Senior clergyman: 'angels have no wings'
By T.K. Randall
December 21, 2013 · 79 comments
A statue of an angel in a cemetery. Image Credit: CC BY-SA 3.0 Brosen
A Catholic 'angelologist' has contested the traditional depiction of angels as winged cherubs.
Father Renzo Lavatori, a senior clergyman who is an expert on the subject of angels, believes that although these spiritual beings are once again culturally relevant, the way in which they are depicted in stories and pictures is all wrong. He contends that angels are not physical beings as tradition suggests but are instead entities comprised almost entirely of light.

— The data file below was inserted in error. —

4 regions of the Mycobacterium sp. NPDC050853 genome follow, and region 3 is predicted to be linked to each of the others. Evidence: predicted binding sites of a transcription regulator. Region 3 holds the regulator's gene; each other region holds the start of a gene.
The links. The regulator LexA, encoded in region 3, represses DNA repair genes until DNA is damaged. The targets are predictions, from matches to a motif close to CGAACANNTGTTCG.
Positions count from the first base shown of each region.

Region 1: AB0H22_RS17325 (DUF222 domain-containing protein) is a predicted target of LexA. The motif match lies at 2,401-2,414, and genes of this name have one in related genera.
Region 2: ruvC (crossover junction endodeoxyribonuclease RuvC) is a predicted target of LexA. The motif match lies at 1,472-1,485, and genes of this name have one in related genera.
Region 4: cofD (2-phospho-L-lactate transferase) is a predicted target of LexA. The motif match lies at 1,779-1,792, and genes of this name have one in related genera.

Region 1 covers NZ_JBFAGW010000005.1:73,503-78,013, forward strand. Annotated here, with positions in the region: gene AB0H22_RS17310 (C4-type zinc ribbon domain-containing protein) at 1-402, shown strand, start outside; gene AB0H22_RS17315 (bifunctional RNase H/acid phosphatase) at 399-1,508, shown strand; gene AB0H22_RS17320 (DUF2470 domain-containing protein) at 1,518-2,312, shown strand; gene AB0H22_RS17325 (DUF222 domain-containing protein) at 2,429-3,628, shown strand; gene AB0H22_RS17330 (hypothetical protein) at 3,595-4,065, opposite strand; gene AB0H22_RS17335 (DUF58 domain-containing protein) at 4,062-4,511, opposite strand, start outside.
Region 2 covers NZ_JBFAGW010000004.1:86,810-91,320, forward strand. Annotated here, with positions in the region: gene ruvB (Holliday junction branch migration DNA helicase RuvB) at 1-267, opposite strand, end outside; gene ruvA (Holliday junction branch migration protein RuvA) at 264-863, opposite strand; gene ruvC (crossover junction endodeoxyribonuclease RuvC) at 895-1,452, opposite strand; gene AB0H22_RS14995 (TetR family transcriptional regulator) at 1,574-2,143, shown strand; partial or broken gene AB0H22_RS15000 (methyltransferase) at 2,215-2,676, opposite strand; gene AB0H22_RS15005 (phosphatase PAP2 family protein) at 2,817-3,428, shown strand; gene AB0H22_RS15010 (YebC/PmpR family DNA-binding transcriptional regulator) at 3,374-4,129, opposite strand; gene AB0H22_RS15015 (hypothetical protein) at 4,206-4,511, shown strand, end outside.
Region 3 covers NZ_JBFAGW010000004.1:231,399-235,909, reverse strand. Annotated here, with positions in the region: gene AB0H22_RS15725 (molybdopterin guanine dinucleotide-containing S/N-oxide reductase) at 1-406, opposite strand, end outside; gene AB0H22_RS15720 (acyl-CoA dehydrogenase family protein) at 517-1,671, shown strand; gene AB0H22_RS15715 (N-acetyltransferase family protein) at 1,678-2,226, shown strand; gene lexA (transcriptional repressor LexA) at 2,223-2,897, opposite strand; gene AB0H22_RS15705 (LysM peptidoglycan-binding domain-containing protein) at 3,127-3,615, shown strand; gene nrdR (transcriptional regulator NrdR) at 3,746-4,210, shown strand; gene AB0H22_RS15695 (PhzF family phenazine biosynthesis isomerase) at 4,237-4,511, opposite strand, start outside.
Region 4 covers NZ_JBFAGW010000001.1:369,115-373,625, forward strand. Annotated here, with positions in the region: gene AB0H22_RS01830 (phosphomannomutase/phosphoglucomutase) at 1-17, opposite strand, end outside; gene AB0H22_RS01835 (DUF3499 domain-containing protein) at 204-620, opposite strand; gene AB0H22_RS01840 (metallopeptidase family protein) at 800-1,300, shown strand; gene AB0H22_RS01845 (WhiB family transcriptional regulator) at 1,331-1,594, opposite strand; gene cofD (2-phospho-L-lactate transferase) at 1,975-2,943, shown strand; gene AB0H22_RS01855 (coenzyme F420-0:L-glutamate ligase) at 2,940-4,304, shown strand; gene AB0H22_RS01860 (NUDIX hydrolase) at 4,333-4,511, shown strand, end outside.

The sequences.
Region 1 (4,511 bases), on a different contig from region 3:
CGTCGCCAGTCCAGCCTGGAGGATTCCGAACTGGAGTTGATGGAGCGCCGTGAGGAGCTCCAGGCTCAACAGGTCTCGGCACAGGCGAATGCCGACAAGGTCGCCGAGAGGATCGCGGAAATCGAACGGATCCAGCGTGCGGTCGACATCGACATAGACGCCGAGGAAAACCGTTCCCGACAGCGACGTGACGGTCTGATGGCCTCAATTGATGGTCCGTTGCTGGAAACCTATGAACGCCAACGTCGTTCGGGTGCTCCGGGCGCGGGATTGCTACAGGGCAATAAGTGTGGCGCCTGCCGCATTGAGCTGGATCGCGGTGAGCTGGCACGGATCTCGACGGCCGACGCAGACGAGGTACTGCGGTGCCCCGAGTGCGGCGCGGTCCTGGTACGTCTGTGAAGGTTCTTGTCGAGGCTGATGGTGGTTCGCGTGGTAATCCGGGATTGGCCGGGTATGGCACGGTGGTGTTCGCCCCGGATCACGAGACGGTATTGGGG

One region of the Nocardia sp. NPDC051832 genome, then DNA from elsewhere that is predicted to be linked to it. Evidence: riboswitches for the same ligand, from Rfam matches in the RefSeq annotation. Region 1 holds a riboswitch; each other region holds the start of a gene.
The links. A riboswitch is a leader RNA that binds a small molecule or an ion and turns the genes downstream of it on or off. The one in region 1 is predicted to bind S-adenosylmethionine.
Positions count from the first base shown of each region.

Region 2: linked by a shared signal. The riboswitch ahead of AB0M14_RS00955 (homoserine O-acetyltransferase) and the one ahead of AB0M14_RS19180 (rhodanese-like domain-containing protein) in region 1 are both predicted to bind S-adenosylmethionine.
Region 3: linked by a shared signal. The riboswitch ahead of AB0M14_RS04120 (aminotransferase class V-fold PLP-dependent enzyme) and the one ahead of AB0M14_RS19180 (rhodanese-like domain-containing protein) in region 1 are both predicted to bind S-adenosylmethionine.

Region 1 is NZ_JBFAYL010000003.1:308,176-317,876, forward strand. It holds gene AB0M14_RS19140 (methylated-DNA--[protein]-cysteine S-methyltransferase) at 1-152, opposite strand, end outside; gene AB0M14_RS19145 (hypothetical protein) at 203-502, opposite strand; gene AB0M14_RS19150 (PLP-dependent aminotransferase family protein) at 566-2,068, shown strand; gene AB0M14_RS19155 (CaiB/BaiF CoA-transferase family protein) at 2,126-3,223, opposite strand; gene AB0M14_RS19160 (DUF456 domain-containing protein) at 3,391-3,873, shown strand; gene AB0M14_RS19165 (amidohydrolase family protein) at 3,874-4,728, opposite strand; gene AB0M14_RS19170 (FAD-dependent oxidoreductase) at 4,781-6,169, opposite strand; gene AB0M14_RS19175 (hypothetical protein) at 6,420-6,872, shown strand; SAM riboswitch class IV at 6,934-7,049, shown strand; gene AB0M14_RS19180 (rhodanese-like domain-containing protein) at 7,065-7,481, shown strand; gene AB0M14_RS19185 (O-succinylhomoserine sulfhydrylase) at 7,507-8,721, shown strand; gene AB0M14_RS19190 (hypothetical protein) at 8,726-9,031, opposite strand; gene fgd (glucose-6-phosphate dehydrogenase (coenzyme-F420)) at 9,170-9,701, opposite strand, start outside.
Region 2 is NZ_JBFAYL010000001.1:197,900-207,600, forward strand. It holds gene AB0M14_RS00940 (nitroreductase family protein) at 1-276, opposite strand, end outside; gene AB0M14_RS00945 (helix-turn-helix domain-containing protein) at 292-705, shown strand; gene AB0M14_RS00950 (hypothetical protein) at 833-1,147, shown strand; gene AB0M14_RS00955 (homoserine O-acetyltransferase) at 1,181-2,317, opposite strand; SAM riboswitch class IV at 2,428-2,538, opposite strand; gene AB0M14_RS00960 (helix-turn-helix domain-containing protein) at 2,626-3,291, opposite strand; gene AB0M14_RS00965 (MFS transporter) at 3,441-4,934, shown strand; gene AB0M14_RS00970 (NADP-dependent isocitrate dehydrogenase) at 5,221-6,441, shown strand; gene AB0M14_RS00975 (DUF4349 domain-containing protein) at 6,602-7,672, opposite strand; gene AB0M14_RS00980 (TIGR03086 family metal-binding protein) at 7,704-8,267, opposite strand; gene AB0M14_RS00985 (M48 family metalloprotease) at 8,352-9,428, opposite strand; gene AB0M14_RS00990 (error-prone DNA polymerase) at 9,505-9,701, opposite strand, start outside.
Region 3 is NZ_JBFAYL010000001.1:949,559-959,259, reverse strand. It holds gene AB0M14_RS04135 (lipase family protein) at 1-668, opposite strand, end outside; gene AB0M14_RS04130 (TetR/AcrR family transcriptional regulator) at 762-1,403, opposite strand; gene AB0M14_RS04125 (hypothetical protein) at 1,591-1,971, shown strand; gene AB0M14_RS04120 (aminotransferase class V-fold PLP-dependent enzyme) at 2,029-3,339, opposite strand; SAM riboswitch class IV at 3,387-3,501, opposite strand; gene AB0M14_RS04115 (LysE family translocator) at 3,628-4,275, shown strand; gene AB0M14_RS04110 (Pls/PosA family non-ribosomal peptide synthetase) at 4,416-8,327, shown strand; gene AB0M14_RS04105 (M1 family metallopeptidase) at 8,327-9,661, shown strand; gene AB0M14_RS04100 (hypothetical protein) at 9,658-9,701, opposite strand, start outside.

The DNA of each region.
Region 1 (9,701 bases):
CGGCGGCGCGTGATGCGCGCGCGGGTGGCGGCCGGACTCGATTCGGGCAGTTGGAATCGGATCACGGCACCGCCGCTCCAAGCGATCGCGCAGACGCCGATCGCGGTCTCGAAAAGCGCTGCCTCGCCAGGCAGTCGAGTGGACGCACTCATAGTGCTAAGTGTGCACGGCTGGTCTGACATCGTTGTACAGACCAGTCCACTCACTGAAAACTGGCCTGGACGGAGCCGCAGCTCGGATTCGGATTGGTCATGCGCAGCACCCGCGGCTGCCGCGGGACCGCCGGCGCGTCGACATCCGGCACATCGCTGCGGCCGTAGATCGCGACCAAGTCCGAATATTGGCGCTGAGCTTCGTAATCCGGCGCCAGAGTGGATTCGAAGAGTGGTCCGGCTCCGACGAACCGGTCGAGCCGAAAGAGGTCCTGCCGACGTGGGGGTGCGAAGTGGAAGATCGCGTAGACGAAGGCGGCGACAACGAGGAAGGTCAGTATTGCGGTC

"I think there is a re-discovery of angels in Christianity," he said. "You do not see angels so much as feel their presence - they are a bit like sunlight that refracts on you through a crystal vase."
Angels have persisted in stories and belief systems for more than 3,000 years with their name "angelos" meaning "messenger" in ancient Greek. Having no definitive shape or form, artists have come up with many different depictions of angelic beings over the centuries including the traditional image of a winged person with a halo and harp.
Despite the rising interest in angels however it seems that a lot of focus still lies in the areas of demons and demonology. "There is a lot more interference from diabolical forces," said Father Lavatori. "That is why you see queues of people outside the exorcists' offices in churches. Pope Francis talks more about the devil than about angels and I think rightly so. But it's still early, he will get round to the angels too."
Source: Sky News
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